Bulletin: Made-to-order Molecules

Taking cues from nature, this molecule-making machine couples chemical building blocks to
create small molecules.

Photograph by L. Brian Stauffer.

Made-to-order Molecules

A new invention acts as a molecular 3-D printer.

When chemist Friedrich Wöhler accidently made synthetic urea about 200 years ago, he stumbled upon a feat that has occupied scientists ever since: the synthesis of small molecules.

Today, we use small molecules everywhere. You can find them in most medicines, foods, scientific research – even coffee sweeteners and light bulbs. Yet when it comes to the vast possibilities arising from small molecule production, we’ve barely scratched the surface.

“The bottleneck is synthesis,” says Martin Burke, an HHMI early career scientist at the University of Illinois at Urbana-Champaign. To date, making small molecules has required a customized approach achievable only by highly trained specialists.

But now, Burke and his team have developed an invention that extends that ability from a select few to anyone with a computer. “We’ve created a machine that can do on-demand small molecule synthesis – kind of like a 3-D printer for small molecules.”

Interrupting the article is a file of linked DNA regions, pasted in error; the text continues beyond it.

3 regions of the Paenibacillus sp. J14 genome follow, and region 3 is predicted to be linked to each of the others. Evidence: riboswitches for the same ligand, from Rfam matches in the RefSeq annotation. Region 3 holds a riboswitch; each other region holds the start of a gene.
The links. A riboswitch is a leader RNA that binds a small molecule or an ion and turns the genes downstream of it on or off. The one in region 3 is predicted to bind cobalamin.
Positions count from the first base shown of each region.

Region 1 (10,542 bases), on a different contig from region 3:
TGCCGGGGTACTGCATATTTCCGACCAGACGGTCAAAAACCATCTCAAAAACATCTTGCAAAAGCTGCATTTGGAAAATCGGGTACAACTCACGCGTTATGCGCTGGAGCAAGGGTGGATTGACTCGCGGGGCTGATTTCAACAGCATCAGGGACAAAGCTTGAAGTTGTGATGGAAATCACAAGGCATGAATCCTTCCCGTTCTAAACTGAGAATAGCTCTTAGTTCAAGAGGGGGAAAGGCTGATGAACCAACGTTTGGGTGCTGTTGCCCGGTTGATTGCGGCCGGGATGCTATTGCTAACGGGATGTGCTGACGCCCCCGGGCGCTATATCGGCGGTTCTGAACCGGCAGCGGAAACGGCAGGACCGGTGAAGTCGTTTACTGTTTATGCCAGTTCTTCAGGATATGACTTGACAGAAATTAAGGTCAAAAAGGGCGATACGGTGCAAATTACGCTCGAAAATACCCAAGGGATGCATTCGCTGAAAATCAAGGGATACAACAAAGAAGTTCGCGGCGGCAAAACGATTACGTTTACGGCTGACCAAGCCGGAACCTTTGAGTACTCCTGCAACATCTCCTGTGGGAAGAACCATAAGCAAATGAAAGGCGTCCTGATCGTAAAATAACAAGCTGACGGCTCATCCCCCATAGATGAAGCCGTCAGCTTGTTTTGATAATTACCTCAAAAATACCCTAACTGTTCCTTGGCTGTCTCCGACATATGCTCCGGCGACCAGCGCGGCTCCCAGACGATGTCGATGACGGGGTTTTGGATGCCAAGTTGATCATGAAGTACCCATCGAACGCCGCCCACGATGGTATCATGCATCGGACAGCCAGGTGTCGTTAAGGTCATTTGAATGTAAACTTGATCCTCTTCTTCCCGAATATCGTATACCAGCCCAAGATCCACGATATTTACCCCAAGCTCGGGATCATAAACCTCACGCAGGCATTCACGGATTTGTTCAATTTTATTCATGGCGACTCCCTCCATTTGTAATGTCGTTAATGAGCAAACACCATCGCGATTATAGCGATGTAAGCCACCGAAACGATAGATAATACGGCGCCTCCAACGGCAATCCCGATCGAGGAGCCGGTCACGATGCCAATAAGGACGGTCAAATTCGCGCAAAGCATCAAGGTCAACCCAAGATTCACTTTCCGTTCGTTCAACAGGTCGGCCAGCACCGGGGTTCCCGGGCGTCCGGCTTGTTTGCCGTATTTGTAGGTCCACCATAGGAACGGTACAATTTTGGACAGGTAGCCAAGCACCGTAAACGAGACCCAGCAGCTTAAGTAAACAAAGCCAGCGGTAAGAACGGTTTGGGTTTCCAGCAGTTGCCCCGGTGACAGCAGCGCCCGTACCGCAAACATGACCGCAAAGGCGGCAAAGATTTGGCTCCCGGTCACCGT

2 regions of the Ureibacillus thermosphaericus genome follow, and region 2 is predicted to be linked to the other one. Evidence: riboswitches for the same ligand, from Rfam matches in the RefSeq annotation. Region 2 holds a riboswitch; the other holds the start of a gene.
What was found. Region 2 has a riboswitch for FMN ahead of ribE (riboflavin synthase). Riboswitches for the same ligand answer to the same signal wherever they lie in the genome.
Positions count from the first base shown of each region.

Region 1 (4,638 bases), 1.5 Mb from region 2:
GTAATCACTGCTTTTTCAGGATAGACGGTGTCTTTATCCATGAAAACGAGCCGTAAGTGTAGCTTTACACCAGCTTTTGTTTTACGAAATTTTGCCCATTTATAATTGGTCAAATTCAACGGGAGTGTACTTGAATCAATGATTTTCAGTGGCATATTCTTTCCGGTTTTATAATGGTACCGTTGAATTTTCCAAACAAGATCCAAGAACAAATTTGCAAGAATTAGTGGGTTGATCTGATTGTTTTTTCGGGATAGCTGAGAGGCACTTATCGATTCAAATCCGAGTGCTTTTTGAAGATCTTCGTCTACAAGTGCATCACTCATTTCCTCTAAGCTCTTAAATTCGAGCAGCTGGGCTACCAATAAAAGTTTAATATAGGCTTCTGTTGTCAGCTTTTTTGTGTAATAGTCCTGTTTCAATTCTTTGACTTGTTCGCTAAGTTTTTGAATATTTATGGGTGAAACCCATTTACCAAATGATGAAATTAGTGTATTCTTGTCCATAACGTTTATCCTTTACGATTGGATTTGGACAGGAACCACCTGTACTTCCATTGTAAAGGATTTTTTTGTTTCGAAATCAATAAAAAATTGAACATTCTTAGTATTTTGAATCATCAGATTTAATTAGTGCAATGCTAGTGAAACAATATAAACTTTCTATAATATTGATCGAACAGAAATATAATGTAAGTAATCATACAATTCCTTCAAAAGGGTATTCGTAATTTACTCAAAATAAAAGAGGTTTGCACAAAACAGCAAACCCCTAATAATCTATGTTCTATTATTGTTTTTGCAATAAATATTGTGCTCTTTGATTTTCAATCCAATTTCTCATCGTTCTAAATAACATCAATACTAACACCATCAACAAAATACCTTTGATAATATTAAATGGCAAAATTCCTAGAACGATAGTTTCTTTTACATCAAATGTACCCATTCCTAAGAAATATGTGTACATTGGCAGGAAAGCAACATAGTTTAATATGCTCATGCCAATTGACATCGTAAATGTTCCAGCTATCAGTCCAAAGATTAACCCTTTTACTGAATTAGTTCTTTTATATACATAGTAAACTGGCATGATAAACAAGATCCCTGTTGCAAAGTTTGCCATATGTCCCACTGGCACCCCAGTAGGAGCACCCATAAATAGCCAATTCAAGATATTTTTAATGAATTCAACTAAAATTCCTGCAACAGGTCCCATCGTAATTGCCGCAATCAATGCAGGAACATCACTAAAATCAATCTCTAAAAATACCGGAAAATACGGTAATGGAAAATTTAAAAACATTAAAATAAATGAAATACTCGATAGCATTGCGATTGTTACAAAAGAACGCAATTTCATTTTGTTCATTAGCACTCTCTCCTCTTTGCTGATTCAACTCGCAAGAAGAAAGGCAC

Burke says the machine, described in Science on March 13, 2015, was inspired by living organisms. “Nature makes most small molecule natural products through very simple building-block chemistry. … So in a sense, nature is already telling us the answer.”

The machine takes basic chemical modules and stitches them together to create small molecules. When mixed and matched in different combinations, these building blocks can generate a plethora of new small molecules – made automatically and using relatively little effort.

“History speaks strongly to the major impact that can be achieved when you take a powerful technology like molecule making and put it into the hands of everyone,” says Burke, whose long-term vision is to have a website where anyone in the world – a chemist, biologist, engineer, or high school student – can order small molecules to be made and shipped directly to themselves. For now, the machine is already enabling a new biotech company to enhance its drug development efforts; it has the broader potential to expand possibilities in many fields of scientific research.